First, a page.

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I drilled out my last one and welded through it then as a belt and braces thing stuck a bead on the inside of the cog.

Worked a treat up until the nylon wheels disintigrated.

And the 10p fix for them does work for them, a few months at any rate....tbh its easier to buy a new one off fleabay and do a bit of pre-emptive welding before fitting.

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  • 3 weeks later...

Tried to put up my front left window this morning and nothing happend but the engine was working so when to your forum and got good help to take it apart. It wasn't a question of bad welding or broken piece, but just a guide (pics #1288) that had worn up and the half moon gear rack was jumping on it and allowed the window to go all the way down.
post-49478-0-37973200-1359586779_thumb.jpg

So I tapped a 1/4 thread in the hole of the half moon gear, and put a piece of screw that would come to make a top with the engine braket in order to stop the course.post-49478-0-68530700-1359586780_thumb.jpgpost-49478-0-85460400-1359586781_thumb.jpg

an hour later it was working so this hopefully can help some body
















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  • 6 months later...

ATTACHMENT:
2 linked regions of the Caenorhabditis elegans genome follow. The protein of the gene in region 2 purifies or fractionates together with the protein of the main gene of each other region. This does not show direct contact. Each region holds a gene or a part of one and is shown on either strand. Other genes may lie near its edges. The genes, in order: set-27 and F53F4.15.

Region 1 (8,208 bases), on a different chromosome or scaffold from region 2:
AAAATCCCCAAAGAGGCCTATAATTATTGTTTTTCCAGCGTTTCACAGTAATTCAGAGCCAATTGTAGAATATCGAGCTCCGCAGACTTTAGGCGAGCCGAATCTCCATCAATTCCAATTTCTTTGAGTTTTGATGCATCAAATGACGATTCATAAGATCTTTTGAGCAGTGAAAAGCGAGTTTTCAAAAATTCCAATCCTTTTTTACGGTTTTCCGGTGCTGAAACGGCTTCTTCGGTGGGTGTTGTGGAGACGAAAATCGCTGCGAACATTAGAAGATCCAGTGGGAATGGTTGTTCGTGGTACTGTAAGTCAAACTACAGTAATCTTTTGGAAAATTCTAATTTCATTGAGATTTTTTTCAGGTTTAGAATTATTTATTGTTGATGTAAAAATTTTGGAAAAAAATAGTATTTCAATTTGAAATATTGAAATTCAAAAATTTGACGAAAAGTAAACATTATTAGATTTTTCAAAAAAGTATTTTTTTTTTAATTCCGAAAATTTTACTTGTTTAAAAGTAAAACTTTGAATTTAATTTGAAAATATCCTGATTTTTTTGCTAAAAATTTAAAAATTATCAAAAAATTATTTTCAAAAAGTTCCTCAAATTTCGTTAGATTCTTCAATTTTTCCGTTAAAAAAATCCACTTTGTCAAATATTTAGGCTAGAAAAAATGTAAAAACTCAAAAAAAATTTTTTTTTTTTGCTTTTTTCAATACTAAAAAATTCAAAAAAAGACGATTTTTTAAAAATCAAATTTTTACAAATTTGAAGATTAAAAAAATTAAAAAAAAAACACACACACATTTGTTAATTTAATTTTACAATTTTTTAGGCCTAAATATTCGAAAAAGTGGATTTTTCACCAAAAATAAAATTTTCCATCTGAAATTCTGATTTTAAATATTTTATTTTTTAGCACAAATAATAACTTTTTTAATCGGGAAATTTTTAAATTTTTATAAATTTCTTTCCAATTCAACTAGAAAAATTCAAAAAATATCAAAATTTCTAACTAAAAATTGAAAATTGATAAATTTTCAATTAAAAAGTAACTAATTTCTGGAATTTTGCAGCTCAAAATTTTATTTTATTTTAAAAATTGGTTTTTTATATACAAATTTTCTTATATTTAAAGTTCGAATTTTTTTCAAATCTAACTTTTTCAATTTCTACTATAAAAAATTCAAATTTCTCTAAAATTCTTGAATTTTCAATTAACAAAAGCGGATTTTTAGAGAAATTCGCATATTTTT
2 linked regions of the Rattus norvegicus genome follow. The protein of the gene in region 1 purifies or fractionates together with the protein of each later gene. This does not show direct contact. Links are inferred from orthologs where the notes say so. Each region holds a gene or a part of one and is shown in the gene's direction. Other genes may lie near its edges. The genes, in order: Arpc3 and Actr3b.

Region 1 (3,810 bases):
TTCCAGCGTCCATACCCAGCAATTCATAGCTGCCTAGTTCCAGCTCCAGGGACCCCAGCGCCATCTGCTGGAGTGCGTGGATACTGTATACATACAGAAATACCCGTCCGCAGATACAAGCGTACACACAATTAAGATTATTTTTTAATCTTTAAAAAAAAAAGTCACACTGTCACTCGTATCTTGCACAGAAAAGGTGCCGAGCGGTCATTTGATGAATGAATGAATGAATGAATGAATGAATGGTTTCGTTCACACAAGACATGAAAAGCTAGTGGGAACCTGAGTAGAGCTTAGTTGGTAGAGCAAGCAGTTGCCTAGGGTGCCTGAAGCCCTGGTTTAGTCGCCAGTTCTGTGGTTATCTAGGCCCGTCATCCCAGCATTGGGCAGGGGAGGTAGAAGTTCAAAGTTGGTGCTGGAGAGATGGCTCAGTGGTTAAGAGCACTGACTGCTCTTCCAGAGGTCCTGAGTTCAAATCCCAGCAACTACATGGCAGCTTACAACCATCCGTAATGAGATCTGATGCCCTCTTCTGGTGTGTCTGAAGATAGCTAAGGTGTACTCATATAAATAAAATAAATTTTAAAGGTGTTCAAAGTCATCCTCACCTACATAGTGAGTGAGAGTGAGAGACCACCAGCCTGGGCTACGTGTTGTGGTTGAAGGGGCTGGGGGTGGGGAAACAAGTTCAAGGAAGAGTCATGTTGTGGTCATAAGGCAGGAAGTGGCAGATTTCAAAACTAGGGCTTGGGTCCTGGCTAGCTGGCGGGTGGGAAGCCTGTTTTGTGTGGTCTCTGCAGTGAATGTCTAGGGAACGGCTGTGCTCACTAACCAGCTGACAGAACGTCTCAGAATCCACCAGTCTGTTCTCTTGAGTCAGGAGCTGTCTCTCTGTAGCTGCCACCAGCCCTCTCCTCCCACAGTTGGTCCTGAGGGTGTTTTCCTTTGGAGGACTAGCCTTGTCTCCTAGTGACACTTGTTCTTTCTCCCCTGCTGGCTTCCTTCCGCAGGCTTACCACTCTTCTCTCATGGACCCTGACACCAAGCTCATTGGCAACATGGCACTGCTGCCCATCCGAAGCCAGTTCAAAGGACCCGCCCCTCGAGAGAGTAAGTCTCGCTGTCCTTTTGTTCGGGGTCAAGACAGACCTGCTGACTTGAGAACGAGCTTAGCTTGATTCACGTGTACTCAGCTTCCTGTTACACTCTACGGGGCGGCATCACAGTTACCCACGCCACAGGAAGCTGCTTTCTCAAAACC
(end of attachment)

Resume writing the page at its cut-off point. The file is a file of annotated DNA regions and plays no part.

Tried to put up my front left window this morning and nothing happend but the engine was working so when to your forum and got good help to take it apart. It wasn't a question of bad welding or broken piece, but just a guide (pics #1288) that had worn up and the half moon gear rack was jumping on it and allowed the window to go all the way down.

attachicon.gifIMG_1288.jpg

So I tapped a 1/4 thread in the hole of the half moon gear, and put a piece of screw that would come to make a top with the engine braket in order to stop the course.attachicon.gifIMG_1290.jpgattachicon.gifIMG_1291.jpg

an hour later it was working so this hopefully can help some body

Eric - Thanks a bunch for your post- especially the pics, they are very helpful. I have been trying to fix this problem of regulator gears shooting past the power window motor teeth for a while without success. I will follow your method/instructions to fix my window that won't stop before disengaging from the window motor.

You are the man!!!!!!!!!!!!!!!!!